Wednesday, January 06, 2016

"American Crime" starts second season with bizarre social media case where a teen basketball player waffles at the posting of his own abuse by teammates


American Crime”, an ABC series, started its second season tonight, Jan. 6, 2016,  with a Pilot directed by John Ridley.

In Indianapolis, an attractive private school basketball player Taylor Blaine (Connor Jessup) gets a double whammy"  other boys (apparnetly) post pictures of abuse of him allegedly done by members of his team at a hazing party, on social media. He gets suspended from school for the postings (as if the school thinks he did the postings).  Legally, the postings might amount to child pornography.  His mother (Lili Taylor) challenges the school and wants to have the other boys prosecuted for rape.  The school (with headmistress played by Felicity Huffman) keeps putting the pressure on the mother and son.  Timothy Hutton, the basketball coach Dan Sullivan, gradually starts to pressure the team members to come forward.



Is this about bullying, old-fashioned hazing, or is it really about valid sexual assault?

Judging from the circumstances, there seems to be the possibility that the other students posted the pictures, but then why is Taylor punished by the school.  On the other hand, why would he have posted them?  Just to prove he was drugged and attacked?

The New York Times has an article by James Poniewozik on the second season.  Some wild courtroom drama is coming down the pike.

ABC’s official website is here.


Update: Jan. 18, 2016

ABC's "The View" discussed the premise of "American Crime" as part of a larger discussion about online reputation, school, and the workplace.  The consensus is that Taylor gets thrown out of school for postings of him (and abuse done in a hazing episode) done by others, link to the video here.


Update: Jan. 27, 2016

In Episode 4, evidence develops that Taylor and another kid might have had cell phone communications indicating a desire for intimacy and that they could both be gay.  The other boy, humiliated and wanting an athletic scholarship, attempts to poison himself and is in the hospital.  The idea of prosecution seems to be coming apart, but the school faces lawsuits. But this show is starting to resemble "The Slap".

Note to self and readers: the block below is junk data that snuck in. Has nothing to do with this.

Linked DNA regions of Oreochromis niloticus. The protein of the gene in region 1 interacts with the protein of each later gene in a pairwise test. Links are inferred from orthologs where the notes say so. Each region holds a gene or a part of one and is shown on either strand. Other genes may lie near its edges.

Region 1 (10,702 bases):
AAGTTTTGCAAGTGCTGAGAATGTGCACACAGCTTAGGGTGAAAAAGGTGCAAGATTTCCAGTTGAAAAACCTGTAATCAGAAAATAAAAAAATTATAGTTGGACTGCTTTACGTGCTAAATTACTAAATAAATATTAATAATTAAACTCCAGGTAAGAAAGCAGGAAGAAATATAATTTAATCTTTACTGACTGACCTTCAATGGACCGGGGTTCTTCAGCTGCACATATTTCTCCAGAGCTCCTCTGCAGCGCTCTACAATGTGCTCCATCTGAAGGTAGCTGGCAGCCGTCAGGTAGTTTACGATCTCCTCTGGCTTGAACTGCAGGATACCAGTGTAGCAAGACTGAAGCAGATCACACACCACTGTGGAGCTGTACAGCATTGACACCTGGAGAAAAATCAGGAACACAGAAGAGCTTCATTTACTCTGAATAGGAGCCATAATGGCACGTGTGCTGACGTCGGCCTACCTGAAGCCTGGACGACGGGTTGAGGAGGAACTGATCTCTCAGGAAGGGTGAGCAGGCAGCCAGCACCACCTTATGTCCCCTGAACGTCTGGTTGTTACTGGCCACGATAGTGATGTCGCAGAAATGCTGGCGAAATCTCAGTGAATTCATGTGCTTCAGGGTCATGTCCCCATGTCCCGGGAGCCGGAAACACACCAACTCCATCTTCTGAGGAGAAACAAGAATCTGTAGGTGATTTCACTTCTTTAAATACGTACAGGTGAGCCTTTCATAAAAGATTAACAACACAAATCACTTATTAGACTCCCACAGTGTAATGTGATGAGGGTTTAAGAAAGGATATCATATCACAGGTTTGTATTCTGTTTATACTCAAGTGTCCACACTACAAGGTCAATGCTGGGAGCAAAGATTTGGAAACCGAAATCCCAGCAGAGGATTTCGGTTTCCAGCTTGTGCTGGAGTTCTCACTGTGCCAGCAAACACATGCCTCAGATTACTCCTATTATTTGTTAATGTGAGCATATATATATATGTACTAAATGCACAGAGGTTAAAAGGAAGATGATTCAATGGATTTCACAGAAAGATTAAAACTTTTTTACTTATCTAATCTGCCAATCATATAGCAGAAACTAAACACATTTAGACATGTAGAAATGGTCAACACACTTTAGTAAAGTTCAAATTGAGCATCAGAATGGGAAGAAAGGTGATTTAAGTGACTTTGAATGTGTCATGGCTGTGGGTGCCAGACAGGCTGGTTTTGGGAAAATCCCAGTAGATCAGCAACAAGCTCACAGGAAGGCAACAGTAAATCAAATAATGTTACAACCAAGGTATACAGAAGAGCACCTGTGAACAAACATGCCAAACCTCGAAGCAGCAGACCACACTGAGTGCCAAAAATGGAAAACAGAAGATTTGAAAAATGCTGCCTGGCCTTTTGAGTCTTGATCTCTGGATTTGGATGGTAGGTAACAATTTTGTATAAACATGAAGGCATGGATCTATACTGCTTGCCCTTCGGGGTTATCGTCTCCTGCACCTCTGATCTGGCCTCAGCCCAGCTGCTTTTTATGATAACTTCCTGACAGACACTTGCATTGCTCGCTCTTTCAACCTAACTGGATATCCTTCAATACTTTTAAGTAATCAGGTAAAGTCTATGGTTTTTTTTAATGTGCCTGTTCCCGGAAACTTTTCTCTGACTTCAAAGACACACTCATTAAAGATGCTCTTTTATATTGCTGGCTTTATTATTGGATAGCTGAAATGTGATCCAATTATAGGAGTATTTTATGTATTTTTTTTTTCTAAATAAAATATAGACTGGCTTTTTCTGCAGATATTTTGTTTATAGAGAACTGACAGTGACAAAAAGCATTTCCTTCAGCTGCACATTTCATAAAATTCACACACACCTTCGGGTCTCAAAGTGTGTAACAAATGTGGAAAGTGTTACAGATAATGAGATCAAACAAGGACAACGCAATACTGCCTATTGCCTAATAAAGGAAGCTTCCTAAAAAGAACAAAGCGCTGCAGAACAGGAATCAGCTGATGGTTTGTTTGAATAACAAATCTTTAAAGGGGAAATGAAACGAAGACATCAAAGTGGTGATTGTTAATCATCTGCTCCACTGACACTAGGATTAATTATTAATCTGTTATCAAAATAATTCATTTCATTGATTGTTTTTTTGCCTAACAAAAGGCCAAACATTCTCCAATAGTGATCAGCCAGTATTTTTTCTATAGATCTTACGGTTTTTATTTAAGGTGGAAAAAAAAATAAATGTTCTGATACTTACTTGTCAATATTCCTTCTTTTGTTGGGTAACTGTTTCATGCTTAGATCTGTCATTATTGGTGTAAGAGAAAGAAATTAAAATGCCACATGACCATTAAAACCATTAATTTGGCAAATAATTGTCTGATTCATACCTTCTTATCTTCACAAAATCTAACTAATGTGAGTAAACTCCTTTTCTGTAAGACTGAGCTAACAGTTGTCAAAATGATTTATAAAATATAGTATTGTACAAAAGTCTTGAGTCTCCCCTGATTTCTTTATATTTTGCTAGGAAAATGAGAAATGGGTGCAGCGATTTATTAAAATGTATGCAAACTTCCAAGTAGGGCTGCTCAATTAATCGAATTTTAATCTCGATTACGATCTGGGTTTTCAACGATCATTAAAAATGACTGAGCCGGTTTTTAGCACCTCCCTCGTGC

Update: Feb. 10, 2016
 
Taylor's mother still can't accept his homosexuality ("it doesn't go away"), and this is beginning to look like the reason for the suit.  At the end of the episode, it looks like Taylor is going to get gay-bashed, and possibly seek revenge.

Update: Feb. 17, 2016

Taylor gets a gun at home, and when confronted by a bully, shoots and apparently kills the bully (wo had participated in beating him up for "snitching" and then said "I will kill you" just before Taylor shot him in the belly).  It looks like his mother will try to conceal the crime. But we're back to a melodrama on school shootings, and anti-gay bullying.

It's horrible because Connor Jessup looks like someone who should play a hero.  Too bad he isn't in a Blue Seraph film.

Update: Feb. 24, 2016

Taylor will be tried as an adult, but it is disclosed that a female student had given him drugs.

Update: March 2, 2016

The school is placed into receivership as the board must resign;  a girl's mother confesses the girl gave Taylor drugs.  Lawyers want to plead, perhaps voluntary manslaughter, citing bullying and extenuating circumstances (including his being beaten up the day before).
  
Update: March 9, 2016

Taylor appears ready to take a plea deal giving him a longer prison term as an adult, to avoid the shame of being a "victim".  I get his point.  This drama is getting excruciating to watch.  A school looks the other way on anti-gay bullying, with horrific consequences for so many people.  I wonder if someone is going to make a documentary film about Tyler Clementi.

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